Cerebral cavernous malformations (CCMs) are vascular lesions of the central nervous system that cause hemorrhagic stroke, focal neurological deficits and seizures. CCM lesions appear as grossly dilated capillaries that grow into late-stage, multicavernous structures devoid of intervening parenchyma. Tight junctions between the endothelial cells lining the CCM caverns are defective, increasing the permeability of the blood- brain barrier. CCM occurs as both familial and sporadic cases. Germline mutations in any one of three genes causes the familial form of the disease: CCM1 (KRIT1), CCM2 (malcavernin), and CCM3 (PDCD10). In vitro knockdown of any one of the CCM genes activates the RhoA pathway, specifically through Rho Kinase (ROCK). Epidemiology of CCM and somatic mutation analysis indicate the disease follows a two-hit mutation mechanism where two inactivating mutations in the same gene are required for lesion genesis. Only late-stage CCM lesions are resected from patients once they start causing clinical symptoms, so mouse models of the disease were developed using the two-hit mutation hypothesis to study lesions at earlier stages of development. These mice develop late-stage, multicavernous CCM lesions as well as early-stage isolated caverns, making this the first model capable of tracking CCM lesions from genesis through the early-stages and into the late-stages. I propose to determine the molecular and genetic mechanisms causing CCM lesion genesis and progression.
Specific Aim 1) To study the effects of ROCK inhibition on mouse CCM lesion progression. I hypothesize that ROCK activation is an upstream even in the progression of lesions from the early-stage isolated caverns to late-stage multicavernous structures. I will treat our CCM mice with the specific ROCK inhibitor fasudil to determine if inhibiting ROCK can halt lesion growth. I will evaluate mice for the total number and size of lesions. Additionally, I will examine the lesions from fasudil-treated and control mice for alterations in the downstream histopathological phenotypes associated with the late-stage lesion. If ROCK activation is a key step in CCM pathogenesis, then fasudil treatment will abrogate these downstream phenotypes and halt lesion growth at an earlier stage.
Specific Aim 2) To investigate the two-hit mechanism in early-stage mouse CCM lesions. While there is evidence for somatic mutations in late-stage human lesions, it is still unclear if somatic mutations cause lesion genesis. I propose to examine CCM lesions using immunohistochemistry for the somatic loss of CCM protein expression in early- and late-stage lesions. Furthermore, I will examine these lesions directly for somatic mutations using deep resequencing. The presence of somatic mutations and mosaic somatic loss of CCM protein staining within the early-stage lesions will indicate that CCM lesion genesis is caused by a two-hit mutation mechanism. Together these aims will elucidate the molecular and genetic mechanisms causing CCM lesion genesis and progression.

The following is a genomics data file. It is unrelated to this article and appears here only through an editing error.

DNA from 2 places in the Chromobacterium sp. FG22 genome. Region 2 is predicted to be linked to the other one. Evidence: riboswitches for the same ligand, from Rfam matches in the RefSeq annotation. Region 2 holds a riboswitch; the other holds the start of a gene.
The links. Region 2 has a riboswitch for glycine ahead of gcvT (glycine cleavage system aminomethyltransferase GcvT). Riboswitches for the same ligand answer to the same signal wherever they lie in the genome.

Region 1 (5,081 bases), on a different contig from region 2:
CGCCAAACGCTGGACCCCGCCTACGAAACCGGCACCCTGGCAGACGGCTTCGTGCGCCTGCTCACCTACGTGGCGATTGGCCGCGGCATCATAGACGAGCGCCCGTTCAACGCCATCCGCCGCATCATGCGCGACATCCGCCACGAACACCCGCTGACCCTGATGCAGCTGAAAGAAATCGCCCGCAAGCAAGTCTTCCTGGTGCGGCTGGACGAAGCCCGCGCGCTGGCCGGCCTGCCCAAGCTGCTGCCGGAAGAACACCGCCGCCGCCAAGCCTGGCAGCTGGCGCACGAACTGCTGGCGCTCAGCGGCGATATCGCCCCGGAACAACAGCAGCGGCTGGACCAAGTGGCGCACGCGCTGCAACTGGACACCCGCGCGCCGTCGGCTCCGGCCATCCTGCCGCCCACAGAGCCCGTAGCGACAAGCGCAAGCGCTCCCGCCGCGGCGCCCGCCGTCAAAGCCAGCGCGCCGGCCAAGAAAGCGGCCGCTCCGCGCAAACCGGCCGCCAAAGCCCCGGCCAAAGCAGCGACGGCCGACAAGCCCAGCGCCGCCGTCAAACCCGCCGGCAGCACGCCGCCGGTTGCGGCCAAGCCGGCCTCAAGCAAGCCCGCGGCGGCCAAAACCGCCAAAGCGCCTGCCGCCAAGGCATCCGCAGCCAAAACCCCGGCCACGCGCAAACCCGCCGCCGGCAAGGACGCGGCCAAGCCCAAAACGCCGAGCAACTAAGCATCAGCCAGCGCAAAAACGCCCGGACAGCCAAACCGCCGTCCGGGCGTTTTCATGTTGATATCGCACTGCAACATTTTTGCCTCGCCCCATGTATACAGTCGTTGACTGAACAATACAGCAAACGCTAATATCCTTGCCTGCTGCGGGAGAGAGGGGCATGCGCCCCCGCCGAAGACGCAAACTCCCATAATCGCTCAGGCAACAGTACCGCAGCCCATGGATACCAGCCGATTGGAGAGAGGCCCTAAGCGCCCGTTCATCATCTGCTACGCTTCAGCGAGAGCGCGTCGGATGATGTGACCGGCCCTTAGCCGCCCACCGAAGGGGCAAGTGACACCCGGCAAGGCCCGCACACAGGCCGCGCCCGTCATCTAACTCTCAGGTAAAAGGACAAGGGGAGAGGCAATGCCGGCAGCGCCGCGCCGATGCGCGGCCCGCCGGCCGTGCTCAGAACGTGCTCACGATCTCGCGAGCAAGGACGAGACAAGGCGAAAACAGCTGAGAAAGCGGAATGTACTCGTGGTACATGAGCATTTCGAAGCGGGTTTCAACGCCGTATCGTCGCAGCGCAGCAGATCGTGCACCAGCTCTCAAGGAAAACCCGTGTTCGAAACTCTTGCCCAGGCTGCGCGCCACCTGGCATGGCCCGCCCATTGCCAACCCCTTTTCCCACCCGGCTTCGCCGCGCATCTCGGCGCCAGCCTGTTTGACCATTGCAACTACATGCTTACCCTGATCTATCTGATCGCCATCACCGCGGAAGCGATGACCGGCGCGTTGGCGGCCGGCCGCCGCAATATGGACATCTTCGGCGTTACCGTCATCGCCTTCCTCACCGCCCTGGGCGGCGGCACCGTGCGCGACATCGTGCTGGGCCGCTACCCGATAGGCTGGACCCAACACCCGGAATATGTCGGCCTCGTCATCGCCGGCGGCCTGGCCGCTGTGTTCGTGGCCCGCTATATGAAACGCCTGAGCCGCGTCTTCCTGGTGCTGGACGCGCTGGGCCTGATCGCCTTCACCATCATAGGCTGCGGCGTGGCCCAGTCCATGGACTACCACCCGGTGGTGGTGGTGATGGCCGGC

Public Health Relevance

Cerebral cavernous malformations are a common type of vascular lesion that cause epilepsy, focal neurological deficits and hemorrhagic stroke. We have generated the first mouse model of CCM lesion genesis and progression. I propose to examine the genetic and molecular events causing lesion genesis and maturation in order to develop novel therapeutic strategies for CCM patients.

National Institute of Health (NIH)
National Institute of Neurological Disorders and Stroke (NINDS)
Predoctoral Individual National Research Service Award (F31)
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Special Emphasis Panel (ZRG1-F01-F (20))
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Koenig, James I
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Duke University
Schools of Medicine
United States
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